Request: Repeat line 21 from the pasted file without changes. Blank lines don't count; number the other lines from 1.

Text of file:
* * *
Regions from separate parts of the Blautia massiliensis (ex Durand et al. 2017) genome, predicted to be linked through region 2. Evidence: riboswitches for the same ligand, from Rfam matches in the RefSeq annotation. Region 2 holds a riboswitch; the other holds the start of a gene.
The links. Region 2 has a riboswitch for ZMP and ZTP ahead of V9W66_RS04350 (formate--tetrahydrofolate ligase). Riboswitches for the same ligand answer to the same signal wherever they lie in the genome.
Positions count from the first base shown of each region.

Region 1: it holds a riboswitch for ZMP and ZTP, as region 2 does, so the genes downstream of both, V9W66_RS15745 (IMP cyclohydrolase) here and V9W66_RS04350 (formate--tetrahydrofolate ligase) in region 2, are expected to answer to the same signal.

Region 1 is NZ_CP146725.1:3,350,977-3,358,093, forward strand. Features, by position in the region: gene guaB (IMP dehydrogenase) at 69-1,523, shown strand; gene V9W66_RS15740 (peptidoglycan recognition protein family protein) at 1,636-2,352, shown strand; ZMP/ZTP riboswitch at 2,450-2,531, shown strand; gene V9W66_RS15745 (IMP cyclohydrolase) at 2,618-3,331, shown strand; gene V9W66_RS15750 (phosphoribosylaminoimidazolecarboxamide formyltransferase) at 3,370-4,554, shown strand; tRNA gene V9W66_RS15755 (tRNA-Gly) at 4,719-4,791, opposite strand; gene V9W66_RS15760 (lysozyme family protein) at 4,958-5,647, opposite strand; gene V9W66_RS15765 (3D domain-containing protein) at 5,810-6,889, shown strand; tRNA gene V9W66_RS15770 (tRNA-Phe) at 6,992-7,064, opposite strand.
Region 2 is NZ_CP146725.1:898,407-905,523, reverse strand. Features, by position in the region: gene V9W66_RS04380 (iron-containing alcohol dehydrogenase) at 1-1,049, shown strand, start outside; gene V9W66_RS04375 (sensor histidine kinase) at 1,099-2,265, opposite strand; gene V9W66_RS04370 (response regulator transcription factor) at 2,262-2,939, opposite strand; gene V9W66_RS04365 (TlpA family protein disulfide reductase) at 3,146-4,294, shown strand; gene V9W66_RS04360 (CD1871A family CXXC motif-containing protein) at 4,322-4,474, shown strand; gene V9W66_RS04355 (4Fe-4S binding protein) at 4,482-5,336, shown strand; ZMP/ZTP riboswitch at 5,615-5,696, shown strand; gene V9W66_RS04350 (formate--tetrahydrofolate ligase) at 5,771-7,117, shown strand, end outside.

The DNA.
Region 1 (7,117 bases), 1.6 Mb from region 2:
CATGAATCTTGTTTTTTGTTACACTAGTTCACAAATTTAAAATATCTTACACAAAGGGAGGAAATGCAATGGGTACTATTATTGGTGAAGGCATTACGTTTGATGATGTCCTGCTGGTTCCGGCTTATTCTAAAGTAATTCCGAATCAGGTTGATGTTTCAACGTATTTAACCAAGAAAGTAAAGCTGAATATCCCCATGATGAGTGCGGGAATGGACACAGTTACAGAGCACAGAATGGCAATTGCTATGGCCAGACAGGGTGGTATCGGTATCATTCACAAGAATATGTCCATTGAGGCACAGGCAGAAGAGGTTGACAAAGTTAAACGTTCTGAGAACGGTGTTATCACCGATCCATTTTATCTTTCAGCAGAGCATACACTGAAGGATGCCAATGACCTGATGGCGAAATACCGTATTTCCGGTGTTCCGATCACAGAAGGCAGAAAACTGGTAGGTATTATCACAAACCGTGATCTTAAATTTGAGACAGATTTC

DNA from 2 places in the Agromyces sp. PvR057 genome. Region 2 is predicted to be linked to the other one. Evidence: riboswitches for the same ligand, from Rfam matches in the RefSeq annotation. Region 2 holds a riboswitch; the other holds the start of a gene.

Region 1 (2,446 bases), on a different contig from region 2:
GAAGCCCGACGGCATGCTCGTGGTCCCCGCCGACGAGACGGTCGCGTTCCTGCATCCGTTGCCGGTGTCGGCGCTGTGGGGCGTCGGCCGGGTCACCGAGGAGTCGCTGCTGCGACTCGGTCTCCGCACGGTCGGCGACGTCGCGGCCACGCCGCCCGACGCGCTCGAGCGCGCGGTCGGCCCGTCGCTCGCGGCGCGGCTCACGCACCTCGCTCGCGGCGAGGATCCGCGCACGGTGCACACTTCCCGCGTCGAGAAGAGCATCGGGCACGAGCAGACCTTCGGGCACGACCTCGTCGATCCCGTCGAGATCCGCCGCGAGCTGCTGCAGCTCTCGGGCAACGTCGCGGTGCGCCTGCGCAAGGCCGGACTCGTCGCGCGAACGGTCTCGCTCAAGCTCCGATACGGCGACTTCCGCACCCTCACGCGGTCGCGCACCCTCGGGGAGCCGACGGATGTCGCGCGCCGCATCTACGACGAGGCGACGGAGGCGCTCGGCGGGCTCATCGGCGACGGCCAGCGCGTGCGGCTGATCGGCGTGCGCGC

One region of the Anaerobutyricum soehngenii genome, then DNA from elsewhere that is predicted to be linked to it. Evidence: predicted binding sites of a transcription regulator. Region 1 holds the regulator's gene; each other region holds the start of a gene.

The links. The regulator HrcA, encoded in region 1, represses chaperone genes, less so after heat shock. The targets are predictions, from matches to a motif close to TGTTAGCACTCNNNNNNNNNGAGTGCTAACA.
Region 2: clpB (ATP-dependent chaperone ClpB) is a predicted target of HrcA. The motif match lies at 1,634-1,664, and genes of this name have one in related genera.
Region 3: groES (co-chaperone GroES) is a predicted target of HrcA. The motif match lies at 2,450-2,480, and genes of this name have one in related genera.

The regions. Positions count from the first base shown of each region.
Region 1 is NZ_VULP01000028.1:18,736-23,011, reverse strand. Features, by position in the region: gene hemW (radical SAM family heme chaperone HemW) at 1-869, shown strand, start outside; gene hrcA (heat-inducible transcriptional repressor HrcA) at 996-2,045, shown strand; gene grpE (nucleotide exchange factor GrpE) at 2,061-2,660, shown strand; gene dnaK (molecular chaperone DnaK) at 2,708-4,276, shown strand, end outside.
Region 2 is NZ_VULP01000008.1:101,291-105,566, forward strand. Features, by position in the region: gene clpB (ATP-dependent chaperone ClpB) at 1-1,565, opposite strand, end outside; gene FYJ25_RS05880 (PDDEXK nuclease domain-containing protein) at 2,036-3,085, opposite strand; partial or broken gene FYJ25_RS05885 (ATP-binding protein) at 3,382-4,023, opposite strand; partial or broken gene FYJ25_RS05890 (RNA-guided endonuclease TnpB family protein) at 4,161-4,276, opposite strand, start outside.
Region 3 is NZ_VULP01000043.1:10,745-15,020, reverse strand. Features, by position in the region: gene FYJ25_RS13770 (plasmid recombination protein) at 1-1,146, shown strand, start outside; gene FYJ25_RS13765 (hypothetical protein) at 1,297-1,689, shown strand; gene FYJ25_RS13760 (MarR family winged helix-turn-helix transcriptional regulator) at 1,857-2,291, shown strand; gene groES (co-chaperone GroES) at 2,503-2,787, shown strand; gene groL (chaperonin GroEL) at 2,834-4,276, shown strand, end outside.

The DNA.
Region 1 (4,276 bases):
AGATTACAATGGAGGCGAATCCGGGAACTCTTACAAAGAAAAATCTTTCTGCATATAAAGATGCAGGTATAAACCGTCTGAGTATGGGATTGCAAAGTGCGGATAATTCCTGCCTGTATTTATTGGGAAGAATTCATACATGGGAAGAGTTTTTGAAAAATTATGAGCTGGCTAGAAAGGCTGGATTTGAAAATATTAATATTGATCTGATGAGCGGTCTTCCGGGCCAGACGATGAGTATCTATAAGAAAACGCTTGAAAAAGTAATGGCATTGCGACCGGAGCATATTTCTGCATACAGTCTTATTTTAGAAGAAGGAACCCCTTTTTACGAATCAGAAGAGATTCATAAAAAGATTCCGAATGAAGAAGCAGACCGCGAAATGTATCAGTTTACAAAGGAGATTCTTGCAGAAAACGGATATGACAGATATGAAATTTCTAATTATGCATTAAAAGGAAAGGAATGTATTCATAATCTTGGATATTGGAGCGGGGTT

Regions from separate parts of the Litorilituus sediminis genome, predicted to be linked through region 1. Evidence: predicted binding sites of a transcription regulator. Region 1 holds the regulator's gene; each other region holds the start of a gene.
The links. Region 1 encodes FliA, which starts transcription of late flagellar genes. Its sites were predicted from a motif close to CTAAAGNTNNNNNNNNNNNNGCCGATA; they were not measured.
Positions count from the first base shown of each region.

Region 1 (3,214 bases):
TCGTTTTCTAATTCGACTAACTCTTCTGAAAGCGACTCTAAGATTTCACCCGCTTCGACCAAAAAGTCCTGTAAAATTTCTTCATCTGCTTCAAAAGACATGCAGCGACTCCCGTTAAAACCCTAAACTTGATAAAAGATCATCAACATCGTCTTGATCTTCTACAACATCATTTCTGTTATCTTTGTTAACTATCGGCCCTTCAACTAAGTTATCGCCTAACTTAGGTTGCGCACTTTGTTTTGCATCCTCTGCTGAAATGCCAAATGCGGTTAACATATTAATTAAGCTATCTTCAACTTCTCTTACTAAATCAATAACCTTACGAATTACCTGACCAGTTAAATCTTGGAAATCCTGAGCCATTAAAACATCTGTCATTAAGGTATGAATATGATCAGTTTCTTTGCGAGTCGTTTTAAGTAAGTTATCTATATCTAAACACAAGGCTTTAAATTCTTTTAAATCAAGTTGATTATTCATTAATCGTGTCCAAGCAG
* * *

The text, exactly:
The DNA.